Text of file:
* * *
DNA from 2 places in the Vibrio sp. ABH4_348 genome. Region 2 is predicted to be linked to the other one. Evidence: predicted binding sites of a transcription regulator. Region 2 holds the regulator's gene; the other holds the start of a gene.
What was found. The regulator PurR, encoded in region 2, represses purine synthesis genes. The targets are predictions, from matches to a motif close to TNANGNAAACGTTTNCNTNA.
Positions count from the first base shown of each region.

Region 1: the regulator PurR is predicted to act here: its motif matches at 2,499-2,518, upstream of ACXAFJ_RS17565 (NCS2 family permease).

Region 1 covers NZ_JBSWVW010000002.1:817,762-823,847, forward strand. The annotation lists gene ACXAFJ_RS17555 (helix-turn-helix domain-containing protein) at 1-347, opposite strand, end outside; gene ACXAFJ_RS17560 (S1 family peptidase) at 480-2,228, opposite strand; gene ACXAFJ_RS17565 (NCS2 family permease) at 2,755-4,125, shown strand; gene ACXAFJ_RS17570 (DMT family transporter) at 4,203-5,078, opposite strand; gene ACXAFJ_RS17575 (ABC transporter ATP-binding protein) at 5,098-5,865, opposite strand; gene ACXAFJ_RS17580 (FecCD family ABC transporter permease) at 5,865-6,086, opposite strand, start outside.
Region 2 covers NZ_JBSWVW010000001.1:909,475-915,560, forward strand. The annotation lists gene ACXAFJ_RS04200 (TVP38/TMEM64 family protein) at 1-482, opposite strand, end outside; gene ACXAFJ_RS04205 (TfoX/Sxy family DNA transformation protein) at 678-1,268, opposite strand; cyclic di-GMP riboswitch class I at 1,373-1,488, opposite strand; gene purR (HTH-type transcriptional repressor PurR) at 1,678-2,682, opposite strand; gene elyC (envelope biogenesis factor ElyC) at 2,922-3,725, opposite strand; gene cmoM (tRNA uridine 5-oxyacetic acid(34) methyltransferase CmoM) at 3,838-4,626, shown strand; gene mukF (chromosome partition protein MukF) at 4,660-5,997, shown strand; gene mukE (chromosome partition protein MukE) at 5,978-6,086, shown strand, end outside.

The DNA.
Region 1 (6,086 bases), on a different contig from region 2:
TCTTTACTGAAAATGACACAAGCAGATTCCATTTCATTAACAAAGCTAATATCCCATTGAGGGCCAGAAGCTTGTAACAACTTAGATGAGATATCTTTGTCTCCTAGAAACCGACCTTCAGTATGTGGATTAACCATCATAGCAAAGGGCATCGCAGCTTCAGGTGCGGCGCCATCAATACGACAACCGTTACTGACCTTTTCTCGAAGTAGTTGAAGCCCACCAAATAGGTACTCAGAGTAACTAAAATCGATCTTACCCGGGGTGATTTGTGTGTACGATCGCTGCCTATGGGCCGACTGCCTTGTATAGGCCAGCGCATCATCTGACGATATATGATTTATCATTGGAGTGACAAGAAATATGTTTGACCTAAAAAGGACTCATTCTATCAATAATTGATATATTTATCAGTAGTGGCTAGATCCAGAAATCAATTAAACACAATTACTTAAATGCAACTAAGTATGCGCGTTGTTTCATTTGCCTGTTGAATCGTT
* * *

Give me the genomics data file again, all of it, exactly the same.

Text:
DNA from 2 places in the Vibrio sp. ABH4_348 genome. Region 2 is predicted to be linked to the other one. Evidence: predicted binding sites of a transcription regulator. Region 2 holds the regulator's gene; the other holds the start of a gene.
What was found. The regulator PurR, encoded in region 2, represses purine synthesis genes. The targets are predictions, from matches to a motif close to TNANGNAAACGTTTNCNTNA.
Positions count from the first base shown of each region.

Region 1: the regulator PurR is predicted to act here: its motif matches at 2,499-2,518, upstream of ACXAFJ_RS17565 (NCS2 family permease).

Region 1 covers NZ_JBSWVW010000002.1:817,762-823,847, forward strand. The annotation lists gene ACXAFJ_RS17555 (helix-turn-helix domain-containing protein) at 1-347, opposite strand, end outside; gene ACXAFJ_RS17560 (S1 family peptidase) at 480-2,228, opposite strand; gene ACXAFJ_RS17565 (NCS2 family permease) at 2,755-4,125, shown strand; gene ACXAFJ_RS17570 (DMT family transporter) at 4,203-5,078, opposite strand; gene ACXAFJ_RS17575 (ABC transporter ATP-binding protein) at 5,098-5,865, opposite strand; gene ACXAFJ_RS17580 (FecCD family ABC transporter permease) at 5,865-6,086, opposite strand, start outside.
Region 2 covers NZ_JBSWVW010000001.1:909,475-915,560, forward strand. The annotation lists gene ACXAFJ_RS04200 (TVP38/TMEM64 family protein) at 1-482, opposite strand, end outside; gene ACXAFJ_RS04205 (TfoX/Sxy family DNA transformation protein) at 678-1,268, opposite strand; cyclic di-GMP riboswitch class I at 1,373-1,488, opposite strand; gene purR (HTH-type transcriptional repressor PurR) at 1,678-2,682, opposite strand; gene elyC (envelope biogenesis factor ElyC) at 2,922-3,725, opposite strand; gene cmoM (tRNA uridine 5-oxyacetic acid(34) methyltransferase CmoM) at 3,838-4,626, shown strand; gene mukF (chromosome partition protein MukF) at 4,660-5,997, shown strand; gene mukE (chromosome partition protein MukE) at 5,978-6,086, shown strand, end outside.

The DNA.
Region 1 (6,086 bases), on a different contig from region 2:
TCTTTACTGAAAATGACACAAGCAGATTCCATTTCATTAACAAAGCTAATATCCCATTGAGGGCCAGAAGCTTGTAACAACTTAGATGAGATATCTTTGTCTCCTAGAAACCGACCTTCAGTATGTGGATTAACCATCATAGCAAAGGGCATCGCAGCTTCAGGTGCGGCGCCATCAATACGACAACCGTTACTGACCTTTTCTCGAAGTAGTTGAAGCCCACCAAATAGGTACTCAGAGTAACTAAAATCGATCTTACCCGGGGTGATTTGTGTGTACGATCGCTGCCTATGGGCCGACTGCCTTGTATAGGCCAGCGCATCATCTGACGATATATGATTTATCATTGGAGTGACAAGAAATATGTTTGACCTAAAAAGGACTCATTCTATCAATAATTGATATATTTATCAGTAGTGGCTAGATCCAGAAATCAATTAAACACAATTACTTAAATGCAACTAAGTATGCGCGTTGTTTCATTTGCCTGTTGAATCGTT